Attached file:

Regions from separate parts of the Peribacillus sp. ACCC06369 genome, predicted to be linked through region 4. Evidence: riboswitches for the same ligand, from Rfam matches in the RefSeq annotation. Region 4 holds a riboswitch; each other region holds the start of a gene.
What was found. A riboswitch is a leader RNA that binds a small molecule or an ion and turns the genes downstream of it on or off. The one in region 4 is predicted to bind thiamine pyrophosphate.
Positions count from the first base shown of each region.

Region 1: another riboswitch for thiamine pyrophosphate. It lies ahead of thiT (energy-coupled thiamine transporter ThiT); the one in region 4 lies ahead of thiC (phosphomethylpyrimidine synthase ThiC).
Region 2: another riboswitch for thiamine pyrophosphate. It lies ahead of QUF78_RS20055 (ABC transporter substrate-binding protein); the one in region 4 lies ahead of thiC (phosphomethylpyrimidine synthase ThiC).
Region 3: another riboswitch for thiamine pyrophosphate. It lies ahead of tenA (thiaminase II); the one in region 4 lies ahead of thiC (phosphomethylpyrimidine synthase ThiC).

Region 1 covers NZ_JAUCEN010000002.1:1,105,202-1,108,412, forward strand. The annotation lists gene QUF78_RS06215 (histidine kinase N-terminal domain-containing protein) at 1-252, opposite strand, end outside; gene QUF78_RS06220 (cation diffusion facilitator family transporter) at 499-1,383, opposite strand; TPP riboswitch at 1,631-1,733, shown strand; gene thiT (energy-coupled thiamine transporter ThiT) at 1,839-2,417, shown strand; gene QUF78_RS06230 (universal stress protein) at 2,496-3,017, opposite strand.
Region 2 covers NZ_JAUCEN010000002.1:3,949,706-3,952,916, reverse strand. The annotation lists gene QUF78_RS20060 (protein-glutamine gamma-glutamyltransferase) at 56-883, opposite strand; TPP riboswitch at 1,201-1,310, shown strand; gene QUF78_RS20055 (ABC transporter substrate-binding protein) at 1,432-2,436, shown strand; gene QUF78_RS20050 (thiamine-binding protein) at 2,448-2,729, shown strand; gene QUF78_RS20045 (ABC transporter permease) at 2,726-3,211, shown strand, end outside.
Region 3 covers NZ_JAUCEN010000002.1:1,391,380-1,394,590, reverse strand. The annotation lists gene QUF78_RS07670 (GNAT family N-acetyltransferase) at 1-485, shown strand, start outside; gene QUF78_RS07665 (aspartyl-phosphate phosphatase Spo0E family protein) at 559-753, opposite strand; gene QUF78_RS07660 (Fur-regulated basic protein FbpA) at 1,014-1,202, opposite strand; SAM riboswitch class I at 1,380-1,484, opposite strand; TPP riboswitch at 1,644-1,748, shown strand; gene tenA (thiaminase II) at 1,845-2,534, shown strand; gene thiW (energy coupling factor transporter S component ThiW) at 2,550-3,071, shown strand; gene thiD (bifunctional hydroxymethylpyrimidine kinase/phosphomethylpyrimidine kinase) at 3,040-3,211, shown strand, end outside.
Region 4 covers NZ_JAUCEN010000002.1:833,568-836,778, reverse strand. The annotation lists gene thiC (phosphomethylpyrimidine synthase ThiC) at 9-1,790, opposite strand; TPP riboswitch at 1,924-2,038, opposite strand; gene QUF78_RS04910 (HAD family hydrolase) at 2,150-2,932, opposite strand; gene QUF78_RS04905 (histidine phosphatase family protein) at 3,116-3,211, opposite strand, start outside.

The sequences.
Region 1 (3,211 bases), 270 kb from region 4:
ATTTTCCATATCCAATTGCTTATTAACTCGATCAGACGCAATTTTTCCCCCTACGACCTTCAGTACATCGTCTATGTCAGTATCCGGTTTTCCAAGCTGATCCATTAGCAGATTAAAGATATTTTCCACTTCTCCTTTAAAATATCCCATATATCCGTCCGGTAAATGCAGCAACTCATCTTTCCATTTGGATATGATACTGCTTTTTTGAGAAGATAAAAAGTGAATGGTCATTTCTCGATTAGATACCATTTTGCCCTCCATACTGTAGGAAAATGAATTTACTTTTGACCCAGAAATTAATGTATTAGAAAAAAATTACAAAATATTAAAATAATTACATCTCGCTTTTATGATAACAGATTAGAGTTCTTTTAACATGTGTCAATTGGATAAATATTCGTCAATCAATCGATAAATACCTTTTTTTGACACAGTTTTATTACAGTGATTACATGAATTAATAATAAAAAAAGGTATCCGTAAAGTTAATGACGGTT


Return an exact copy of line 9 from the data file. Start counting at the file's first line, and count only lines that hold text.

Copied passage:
Region 3 covers NZ_JAUCEN010000002.1:1,391,380-1,394,590, reverse strand. The annotation lists gene QUF78_RS07670 (GNAT family N-acetyltransferase) at 1-485, shown strand, start outside; gene QUF78_RS07665 (aspartyl-phosphate phosphatase Spo0E family protein) at 559-753, opposite strand; gene QUF78_RS07660 (Fur-regulated basic protein FbpA) at 1,014-1,202, opposite strand; SAM riboswitch class I at 1,380-1,484, opposite strand; TPP riboswitch at 1,644-1,748, shown strand; gene tenA (thiaminase II) at 1,845-2,534, shown strand; gene thiW (energy coupling factor transporter S component ThiW) at 2,550-3,071, shown strand; gene thiD (bifunctional hydroxymethylpyrimidine kinase/phosphomethylpyrimidine kinase) at 3,040-3,211, shown strand, end outside.